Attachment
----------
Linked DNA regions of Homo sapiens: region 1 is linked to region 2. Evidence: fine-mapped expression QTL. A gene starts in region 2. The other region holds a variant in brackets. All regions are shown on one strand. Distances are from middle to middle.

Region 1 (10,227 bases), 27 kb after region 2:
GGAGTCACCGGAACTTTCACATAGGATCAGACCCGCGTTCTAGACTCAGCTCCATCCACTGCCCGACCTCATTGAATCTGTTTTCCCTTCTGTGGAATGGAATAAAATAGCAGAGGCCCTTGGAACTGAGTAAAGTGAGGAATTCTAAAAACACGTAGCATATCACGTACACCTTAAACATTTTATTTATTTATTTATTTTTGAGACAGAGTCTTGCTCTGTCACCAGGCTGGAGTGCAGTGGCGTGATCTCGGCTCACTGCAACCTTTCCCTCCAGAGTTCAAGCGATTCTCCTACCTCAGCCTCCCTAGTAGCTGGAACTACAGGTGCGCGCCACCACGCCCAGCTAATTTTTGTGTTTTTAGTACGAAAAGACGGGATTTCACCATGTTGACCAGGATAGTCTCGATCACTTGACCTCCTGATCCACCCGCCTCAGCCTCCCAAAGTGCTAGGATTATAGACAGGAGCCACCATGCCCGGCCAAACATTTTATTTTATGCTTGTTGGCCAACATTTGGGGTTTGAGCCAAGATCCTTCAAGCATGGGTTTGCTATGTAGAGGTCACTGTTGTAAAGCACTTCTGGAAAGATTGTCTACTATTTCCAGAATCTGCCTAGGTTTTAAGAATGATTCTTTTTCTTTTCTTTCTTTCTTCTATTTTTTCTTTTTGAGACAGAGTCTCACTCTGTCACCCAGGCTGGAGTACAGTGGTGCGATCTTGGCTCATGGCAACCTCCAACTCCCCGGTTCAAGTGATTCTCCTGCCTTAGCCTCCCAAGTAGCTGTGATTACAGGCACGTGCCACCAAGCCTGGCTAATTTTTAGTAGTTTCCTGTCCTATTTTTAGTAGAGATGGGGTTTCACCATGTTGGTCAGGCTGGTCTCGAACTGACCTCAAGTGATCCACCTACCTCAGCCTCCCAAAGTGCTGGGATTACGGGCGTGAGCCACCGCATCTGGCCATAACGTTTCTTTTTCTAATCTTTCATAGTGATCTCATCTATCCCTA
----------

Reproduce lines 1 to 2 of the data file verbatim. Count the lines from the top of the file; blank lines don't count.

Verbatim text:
Linked DNA regions of Homo sapiens: region 1 is linked to region 2. Evidence: fine-mapped expression QTL. A gene starts in region 2. The other region holds a variant in brackets. All regions are shown on one strand. Distances are from middle to middle.

Region 1 (10,227 bases), 27 kb after region 2: